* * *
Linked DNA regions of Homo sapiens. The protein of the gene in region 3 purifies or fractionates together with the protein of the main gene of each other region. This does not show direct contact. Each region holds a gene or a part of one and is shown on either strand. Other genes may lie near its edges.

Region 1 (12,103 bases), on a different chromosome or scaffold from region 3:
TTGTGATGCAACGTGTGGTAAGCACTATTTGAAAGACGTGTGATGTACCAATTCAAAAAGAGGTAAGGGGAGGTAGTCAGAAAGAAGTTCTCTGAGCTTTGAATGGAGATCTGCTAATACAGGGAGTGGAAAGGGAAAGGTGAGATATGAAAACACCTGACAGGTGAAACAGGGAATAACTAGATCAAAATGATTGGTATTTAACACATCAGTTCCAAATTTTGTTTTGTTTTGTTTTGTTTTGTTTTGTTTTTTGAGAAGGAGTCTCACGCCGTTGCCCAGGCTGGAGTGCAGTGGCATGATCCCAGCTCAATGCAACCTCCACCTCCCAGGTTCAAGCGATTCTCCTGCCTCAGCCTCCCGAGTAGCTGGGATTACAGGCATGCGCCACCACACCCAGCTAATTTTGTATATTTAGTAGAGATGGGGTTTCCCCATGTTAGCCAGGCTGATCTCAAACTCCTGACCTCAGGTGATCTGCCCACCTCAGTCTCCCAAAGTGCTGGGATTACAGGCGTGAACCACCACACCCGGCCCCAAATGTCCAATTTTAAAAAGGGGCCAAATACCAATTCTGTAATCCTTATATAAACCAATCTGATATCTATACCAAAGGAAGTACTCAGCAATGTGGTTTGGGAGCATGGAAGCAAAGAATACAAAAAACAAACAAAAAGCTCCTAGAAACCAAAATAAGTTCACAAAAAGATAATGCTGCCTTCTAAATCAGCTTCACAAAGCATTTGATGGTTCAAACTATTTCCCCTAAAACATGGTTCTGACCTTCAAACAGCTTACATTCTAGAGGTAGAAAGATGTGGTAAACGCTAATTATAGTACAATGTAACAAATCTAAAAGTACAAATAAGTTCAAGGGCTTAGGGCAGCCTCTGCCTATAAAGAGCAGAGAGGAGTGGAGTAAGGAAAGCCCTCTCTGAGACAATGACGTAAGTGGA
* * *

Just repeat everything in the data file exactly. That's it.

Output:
Linked DNA regions of Homo sapiens. The protein of the gene in region 3 purifies or fractionates together with the protein of the main gene of each other region. This does not show direct contact. Each region holds a gene or a part of one and is shown on either strand. Other genes may lie near its edges.

Region 1 (12,103 bases), on a different chromosome or scaffold from region 3:
TTGTGATGCAACGTGTGGTAAGCACTATTTGAAAGACGTGTGATGTACCAATTCAAAAAGAGGTAAGGGGAGGTAGTCAGAAAGAAGTTCTCTGAGCTTTGAATGGAGATCTGCTAATACAGGGAGTGGAAAGGGAAAGGTGAGATATGAAAACACCTGACAGGTGAAACAGGGAATAACTAGATCAAAATGATTGGTATTTAACACATCAGTTCCAAATTTTGTTTTGTTTTGTTTTGTTTTGTTTTGTTTTTTGAGAAGGAGTCTCACGCCGTTGCCCAGGCTGGAGTGCAGTGGCATGATCCCAGCTCAATGCAACCTCCACCTCCCAGGTTCAAGCGATTCTCCTGCCTCAGCCTCCCGAGTAGCTGGGATTACAGGCATGCGCCACCACACCCAGCTAATTTTGTATATTTAGTAGAGATGGGGTTTCCCCATGTTAGCCAGGCTGATCTCAAACTCCTGACCTCAGGTGATCTGCCCACCTCAGTCTCCCAAAGTGCTGGGATTACAGGCGTGAACCACCACACCCGGCCCCAAATGTCCAATTTTAAAAAGGGGCCAAATACCAATTCTGTAATCCTTATATAAACCAATCTGATATCTATACCAAAGGAAGTACTCAGCAATGTGGTTTGGGAGCATGGAAGCAAAGAATACAAAAAACAAACAAAAAGCTCCTAGAAACCAAAATAAGTTCACAAAAAGATAATGCTGCCTTCTAAATCAGCTTCACAAAGCATTTGATGGTTCAAACTATTTCCCCTAAAACATGGTTCTGACCTTCAAACAGCTTACATTCTAGAGGTAGAAAGATGTGGTAAACGCTAATTATAGTACAATGTAACAAATCTAAAAGTACAAATAAGTTCAAGGGCTTAGGGCAGCCTCTGCCTATAAAGAGCAGAGAGGAGTGGAGTAAGGAAAGCCCTCTCTGAGACAATGACGTAAGTGGA